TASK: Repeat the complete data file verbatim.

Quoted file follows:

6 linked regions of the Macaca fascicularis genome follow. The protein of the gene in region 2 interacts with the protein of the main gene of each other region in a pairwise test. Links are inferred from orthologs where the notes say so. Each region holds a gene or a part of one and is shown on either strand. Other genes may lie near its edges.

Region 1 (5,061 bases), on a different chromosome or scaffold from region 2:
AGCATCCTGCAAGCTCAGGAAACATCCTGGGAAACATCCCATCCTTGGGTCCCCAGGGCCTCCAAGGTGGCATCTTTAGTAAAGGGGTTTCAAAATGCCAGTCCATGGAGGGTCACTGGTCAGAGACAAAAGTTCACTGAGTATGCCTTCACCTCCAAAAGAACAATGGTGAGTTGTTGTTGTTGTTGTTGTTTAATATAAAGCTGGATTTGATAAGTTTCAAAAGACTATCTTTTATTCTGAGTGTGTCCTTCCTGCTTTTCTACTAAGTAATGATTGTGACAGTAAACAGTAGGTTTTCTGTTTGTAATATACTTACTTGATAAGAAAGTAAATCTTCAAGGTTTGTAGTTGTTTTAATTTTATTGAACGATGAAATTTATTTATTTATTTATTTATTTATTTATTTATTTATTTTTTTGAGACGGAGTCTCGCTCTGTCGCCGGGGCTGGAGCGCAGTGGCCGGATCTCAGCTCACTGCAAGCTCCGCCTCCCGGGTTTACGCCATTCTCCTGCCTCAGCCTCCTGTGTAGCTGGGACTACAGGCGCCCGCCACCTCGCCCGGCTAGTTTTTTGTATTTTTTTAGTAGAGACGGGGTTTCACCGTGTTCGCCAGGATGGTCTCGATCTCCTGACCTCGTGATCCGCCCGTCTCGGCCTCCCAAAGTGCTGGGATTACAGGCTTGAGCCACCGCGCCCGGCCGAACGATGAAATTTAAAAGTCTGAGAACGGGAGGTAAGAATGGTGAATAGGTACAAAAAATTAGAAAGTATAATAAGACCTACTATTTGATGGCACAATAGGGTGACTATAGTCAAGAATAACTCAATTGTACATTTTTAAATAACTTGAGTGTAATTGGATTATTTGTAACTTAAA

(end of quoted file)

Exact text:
6 linked regions of the Macaca fascicularis genome follow. The protein of the gene in region 2 interacts with the protein of the main gene of each other region in a pairwise test. Links are inferred from orthologs where the notes say so. Each region holds a gene or a part of one and is shown on either strand. Other genes may lie near its edges.

Region 1 (5,061 bases), on a different chromosome or scaffold from region 2:
AGCATCCTGCAAGCTCAGGAAACATCCTGGGAAACATCCCATCCTTGGGTCCCCAGGGCCTCCAAGGTGGCATCTTTAGTAAAGGGGTTTCAAAATGCCAGTCCATGGAGGGTCACTGGTCAGAGACAAAAGTTCACTGAGTATGCCTTCACCTCCAAAAGAACAATGGTGAGTTGTTGTTGTTGTTGTTGTTTAATATAAAGCTGGATTTGATAAGTTTCAAAAGACTATCTTTTATTCTGAGTGTGTCCTTCCTGCTTTTCTACTAAGTAATGATTGTGACAGTAAACAGTAGGTTTTCTGTTTGTAATATACTTACTTGATAAGAAAGTAAATCTTCAAGGTTTGTAGTTGTTTTAATTTTATTGAACGATGAAATTTATTTATTTATTTATTTATTTATTTATTTATTTATTTTTTTGAGACGGAGTCTCGCTCTGTCGCCGGGGCTGGAGCGCAGTGGCCGGATCTCAGCTCACTGCAAGCTCCGCCTCCCGGGTTTACGCCATTCTCCTGCCTCAGCCTCCTGTGTAGCTGGGACTACAGGCGCCCGCCACCTCGCCCGGCTAGTTTTTTGTATTTTTTTAGTAGAGACGGGGTTTCACCGTGTTCGCCAGGATGGTCTCGATCTCCTGACCTCGTGATCCGCCCGTCTCGGCCTCCCAAAGTGCTGGGATTACAGGCTTGAGCCACCGCGCCCGGCCGAACGATGAAATTTAAAAGTCTGAGAACGGGAGGTAAGAATGGTGAATAGGTACAAAAAATTAGAAAGTATAATAAGACCTACTATTTGATGGCACAATAGGGTGACTATAGTCAAGAATAACTCAATTGTACATTTTTAAATAACTTGAGTGTAATTGGATTATTTGTAACTTAAA